Mount Pinatubo’s Crater

Satellite image of Mount Pinatubo's crater in Central Luzon.

I was only ten years old when Mount Pinatubo erupted in a cataclysmic way on June 15, 1991. I don’t remember much about it except waking up one morning a few days later to see everything blanketed in snowy white ash. This eruption occurred barely a year after the 1990 Luzon earthquake devastated Nueva Ecija and Baguio, leading to the moniker that the 1990s was the decade of natural disasters for the the Philippines.

The Pinatubo eruption was extremely notable in many respects. It is considered by volcanologists to be the second largest volcanic eruption of the 20th century after the 1912 eruption of Novarupta in Alaska. Given the fact that Novarupta occurred in a remote unpopulated area, this makes the Pinatubo eruption the most significant geologic event of the last century, eclipsing the impact of the 1980 eruption of St. Helens in Washington.

Photo of the crater lake of Mount Pinatubo from the northern rim. Photo by Banggigay. (CC-BY-SA-2.0)

The Pinatubo eruption is rated 6 (i.e., colossal) on the Volcanic Explosivity Index, which is the volcanic counterpart to the earthquake magnitude scale. An estimated 10 cubic kilometers of material was ejected into the atmosphere blanketing 125,000 km² of land with ashfall and indirectly killing about 700 people (mostly due to collapsed buildings sagging under the weight of the ash). It devastated Central Luzon economically and each rainy season in the following years brought lahar rampaging down the countryside. The suspended volcanic material in the atmosphere also contributed in bringing down global average temperatures by about 0.5°C and increased the destruction of the ozone layer. (But it did bring about spectacular sunsets everywhere.) Furthermore, the eruption hastened the planned abandonment of the United States bases in Clark and Subic Bay.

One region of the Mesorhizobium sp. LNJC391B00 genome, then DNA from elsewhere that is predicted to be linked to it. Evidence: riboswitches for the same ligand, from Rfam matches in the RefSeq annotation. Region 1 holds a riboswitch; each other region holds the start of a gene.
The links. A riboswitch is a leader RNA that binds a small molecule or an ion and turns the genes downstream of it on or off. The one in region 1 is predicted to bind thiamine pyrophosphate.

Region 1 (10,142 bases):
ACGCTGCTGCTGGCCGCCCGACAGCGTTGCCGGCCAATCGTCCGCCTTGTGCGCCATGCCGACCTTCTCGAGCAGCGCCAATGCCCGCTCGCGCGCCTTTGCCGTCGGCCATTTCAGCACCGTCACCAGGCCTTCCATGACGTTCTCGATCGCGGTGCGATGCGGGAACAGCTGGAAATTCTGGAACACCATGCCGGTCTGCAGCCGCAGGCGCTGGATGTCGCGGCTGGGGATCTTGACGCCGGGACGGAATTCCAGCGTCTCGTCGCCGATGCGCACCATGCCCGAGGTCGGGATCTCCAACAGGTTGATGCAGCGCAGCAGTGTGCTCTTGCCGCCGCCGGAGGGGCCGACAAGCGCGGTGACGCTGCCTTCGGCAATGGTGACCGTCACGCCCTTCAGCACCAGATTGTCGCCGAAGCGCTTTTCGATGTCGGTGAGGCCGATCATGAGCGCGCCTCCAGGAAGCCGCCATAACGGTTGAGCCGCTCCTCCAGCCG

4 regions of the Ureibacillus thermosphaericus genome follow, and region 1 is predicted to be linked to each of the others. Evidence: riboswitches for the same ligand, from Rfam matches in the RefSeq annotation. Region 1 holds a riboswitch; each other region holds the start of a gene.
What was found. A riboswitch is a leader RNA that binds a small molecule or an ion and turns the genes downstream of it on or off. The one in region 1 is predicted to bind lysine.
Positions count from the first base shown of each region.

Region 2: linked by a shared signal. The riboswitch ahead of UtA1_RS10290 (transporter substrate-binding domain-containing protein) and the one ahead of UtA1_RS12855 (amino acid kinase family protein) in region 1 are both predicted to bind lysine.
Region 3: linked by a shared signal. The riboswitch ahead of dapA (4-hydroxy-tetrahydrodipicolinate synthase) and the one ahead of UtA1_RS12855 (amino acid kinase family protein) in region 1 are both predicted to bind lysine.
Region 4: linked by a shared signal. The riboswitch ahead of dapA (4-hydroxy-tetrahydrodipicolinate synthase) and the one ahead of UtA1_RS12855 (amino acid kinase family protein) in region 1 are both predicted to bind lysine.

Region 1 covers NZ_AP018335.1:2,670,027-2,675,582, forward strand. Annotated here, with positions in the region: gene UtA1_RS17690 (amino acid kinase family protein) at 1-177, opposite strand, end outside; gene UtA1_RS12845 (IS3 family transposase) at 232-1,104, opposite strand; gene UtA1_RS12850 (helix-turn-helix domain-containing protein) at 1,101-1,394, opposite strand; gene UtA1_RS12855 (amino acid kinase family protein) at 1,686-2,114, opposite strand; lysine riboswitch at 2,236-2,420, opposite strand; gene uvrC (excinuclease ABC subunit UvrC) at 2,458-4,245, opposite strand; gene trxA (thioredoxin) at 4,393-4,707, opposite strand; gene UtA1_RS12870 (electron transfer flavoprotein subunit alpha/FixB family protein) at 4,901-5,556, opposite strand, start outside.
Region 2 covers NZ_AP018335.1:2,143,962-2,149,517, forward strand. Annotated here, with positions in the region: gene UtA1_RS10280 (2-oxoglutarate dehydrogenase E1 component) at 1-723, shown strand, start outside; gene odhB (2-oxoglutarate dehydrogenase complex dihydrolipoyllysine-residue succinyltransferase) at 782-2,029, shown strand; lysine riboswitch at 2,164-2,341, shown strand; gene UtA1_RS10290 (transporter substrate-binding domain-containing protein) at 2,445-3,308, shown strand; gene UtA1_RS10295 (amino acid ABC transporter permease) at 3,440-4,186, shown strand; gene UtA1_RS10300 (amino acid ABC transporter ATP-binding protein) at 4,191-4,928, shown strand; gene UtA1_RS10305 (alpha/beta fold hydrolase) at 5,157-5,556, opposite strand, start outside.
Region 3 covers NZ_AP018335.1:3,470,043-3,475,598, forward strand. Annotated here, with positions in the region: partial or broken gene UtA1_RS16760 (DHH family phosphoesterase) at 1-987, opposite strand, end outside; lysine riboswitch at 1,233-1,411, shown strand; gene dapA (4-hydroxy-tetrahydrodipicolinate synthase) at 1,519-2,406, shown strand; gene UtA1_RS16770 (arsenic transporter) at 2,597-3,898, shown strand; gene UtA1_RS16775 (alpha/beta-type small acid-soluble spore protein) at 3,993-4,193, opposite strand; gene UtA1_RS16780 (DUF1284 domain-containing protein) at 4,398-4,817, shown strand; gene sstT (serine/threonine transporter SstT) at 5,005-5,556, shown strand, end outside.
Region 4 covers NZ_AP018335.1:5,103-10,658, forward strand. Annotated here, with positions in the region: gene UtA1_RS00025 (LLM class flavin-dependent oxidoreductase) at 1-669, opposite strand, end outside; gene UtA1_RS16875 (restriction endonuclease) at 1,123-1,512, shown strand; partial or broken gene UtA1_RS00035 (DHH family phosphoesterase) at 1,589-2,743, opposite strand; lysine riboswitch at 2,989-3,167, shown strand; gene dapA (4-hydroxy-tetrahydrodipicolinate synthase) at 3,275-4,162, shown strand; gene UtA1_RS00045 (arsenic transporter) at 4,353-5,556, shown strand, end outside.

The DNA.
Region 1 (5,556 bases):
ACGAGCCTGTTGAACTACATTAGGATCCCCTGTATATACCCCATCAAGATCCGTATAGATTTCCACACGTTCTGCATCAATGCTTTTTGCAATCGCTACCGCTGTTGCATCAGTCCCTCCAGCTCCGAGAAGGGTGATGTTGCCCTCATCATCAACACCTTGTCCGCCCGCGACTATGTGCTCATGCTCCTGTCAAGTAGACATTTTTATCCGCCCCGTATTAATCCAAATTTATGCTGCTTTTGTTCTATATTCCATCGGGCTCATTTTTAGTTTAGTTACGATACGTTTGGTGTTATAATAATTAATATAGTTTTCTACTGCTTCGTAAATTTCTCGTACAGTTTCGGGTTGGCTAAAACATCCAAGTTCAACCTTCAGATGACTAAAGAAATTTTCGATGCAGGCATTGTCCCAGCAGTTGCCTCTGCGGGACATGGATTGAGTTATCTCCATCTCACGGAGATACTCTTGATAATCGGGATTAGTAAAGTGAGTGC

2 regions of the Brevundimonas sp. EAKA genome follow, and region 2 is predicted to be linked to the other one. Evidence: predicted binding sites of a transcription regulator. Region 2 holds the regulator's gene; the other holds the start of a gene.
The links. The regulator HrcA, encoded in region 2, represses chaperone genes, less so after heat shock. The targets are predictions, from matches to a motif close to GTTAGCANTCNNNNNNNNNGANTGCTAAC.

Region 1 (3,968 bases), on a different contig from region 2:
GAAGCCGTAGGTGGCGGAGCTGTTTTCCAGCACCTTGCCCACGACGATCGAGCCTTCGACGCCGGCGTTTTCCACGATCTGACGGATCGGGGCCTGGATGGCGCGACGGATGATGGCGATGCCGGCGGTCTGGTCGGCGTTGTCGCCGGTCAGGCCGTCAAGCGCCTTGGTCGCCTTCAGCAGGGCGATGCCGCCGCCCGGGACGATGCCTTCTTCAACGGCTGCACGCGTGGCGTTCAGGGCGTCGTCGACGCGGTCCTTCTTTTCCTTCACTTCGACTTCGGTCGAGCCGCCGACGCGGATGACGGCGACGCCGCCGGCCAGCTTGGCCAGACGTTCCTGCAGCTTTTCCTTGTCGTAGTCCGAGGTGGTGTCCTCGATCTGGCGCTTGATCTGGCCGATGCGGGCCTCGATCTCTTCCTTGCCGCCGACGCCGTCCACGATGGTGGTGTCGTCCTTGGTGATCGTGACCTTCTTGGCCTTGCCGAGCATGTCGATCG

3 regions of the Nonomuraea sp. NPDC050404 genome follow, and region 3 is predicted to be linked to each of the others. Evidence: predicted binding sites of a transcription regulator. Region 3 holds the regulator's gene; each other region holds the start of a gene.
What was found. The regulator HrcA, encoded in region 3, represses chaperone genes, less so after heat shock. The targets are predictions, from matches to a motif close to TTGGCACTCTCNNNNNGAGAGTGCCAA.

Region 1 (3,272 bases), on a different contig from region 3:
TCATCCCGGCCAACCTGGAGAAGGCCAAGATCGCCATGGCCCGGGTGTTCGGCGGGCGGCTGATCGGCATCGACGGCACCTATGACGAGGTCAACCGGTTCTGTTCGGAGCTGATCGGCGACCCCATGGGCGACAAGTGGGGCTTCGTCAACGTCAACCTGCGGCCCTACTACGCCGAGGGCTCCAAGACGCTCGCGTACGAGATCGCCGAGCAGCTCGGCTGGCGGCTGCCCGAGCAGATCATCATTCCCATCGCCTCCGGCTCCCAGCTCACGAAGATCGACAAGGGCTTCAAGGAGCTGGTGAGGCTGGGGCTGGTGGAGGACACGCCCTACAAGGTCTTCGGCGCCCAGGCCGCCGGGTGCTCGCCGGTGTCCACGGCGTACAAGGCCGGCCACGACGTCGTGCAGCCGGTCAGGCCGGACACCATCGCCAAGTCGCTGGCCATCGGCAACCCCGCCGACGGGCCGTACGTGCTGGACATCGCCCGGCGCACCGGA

Today, the lahar flows have subsided and the Mount Pinatubo crater is now a lake. Tourism activities have picked up and people now regularly go to the summit via a long trek from the north (which I inferred from a tell-tale trail of geo-referenced photos in Google Earth). In fact, you can follow the trail in Google Maps. Start at this tiny hut near the crater lake and trace the narrow trail leading through the forests and lahar rivers northwards. There’s also plenty of pictures from crater hikers in Flickr, and I would really recommend that you check out the crater in Google Earth (link below)—the terrain is amazing!

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Posted on
October 6, 2007
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Central LuzonMountains / Volcanoes
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